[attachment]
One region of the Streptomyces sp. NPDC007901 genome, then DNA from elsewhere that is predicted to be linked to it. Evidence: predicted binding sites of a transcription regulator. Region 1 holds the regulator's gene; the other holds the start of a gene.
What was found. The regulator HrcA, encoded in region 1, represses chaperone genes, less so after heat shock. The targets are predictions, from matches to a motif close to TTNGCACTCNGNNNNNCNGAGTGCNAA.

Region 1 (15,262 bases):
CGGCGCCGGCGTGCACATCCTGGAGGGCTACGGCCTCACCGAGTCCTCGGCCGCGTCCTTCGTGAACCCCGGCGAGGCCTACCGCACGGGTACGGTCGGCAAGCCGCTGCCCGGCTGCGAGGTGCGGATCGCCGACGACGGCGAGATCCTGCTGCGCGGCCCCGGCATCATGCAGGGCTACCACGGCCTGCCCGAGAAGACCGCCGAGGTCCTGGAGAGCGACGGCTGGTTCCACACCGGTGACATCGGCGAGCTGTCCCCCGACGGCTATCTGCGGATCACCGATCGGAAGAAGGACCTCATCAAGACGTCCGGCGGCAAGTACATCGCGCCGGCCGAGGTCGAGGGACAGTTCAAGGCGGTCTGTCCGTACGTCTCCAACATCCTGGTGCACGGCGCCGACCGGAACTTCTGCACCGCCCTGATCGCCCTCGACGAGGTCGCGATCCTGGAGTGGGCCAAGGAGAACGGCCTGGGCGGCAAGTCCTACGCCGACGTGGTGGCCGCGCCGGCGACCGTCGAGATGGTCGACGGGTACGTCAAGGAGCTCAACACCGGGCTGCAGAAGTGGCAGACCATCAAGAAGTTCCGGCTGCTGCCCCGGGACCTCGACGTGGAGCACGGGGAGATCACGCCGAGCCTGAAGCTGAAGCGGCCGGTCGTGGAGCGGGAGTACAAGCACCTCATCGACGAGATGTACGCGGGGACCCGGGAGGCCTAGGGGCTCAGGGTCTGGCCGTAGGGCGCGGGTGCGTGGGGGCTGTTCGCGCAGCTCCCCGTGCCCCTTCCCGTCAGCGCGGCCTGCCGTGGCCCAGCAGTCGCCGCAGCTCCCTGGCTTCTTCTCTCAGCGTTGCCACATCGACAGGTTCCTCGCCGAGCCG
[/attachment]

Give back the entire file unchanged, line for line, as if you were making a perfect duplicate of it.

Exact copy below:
One region of the Streptomyces sp. NPDC007901 genome, then DNA from elsewhere that is predicted to be linked to it. Evidence: predicted binding sites of a transcription regulator. Region 1 holds the regulator's gene; the other holds the start of a gene.
What was found. The regulator HrcA, encoded in region 1, represses chaperone genes, less so after heat shock. The targets are predictions, from matches to a motif close to TTNGCACTCNGNNNNNCNGAGTGCNAA.

Region 1 (15,262 bases):
CGGCGCCGGCGTGCACATCCTGGAGGGCTACGGCCTCACCGAGTCCTCGGCCGCGTCCTTCGTGAACCCCGGCGAGGCCTACCGCACGGGTACGGTCGGCAAGCCGCTGCCCGGCTGCGAGGTGCGGATCGCCGACGACGGCGAGATCCTGCTGCGCGGCCCCGGCATCATGCAGGGCTACCACGGCCTGCCCGAGAAGACCGCCGAGGTCCTGGAGAGCGACGGCTGGTTCCACACCGGTGACATCGGCGAGCTGTCCCCCGACGGCTATCTGCGGATCACCGATCGGAAGAAGGACCTCATCAAGACGTCCGGCGGCAAGTACATCGCGCCGGCCGAGGTCGAGGGACAGTTCAAGGCGGTCTGTCCGTACGTCTCCAACATCCTGGTGCACGGCGCCGACCGGAACTTCTGCACCGCCCTGATCGCCCTCGACGAGGTCGCGATCCTGGAGTGGGCCAAGGAGAACGGCCTGGGCGGCAAGTCCTACGCCGACGTGGTGGCCGCGCCGGCGACCGTCGAGATGGTCGACGGGTACGTCAAGGAGCTCAACACCGGGCTGCAGAAGTGGCAGACCATCAAGAAGTTCCGGCTGCTGCCCCGGGACCTCGACGTGGAGCACGGGGAGATCACGCCGAGCCTGAAGCTGAAGCGGCCGGTCGTGGAGCGGGAGTACAAGCACCTCATCGACGAGATGTACGCGGGGACCCGGGAGGCCTAGGGGCTCAGGGTCTGGCCGTAGGGCGCGGGTGCGTGGGGGCTGTTCGCGCAGCTCCCCGTGCCCCTTCCCGTCAGCGCGGCCTGCCGTGGCCCAGCAGTCGCCGCAGCTCCCTGGCTTCTTCTCTCAGCGTTGCCACATCGACAGGTTCCTCGCCGAGCCG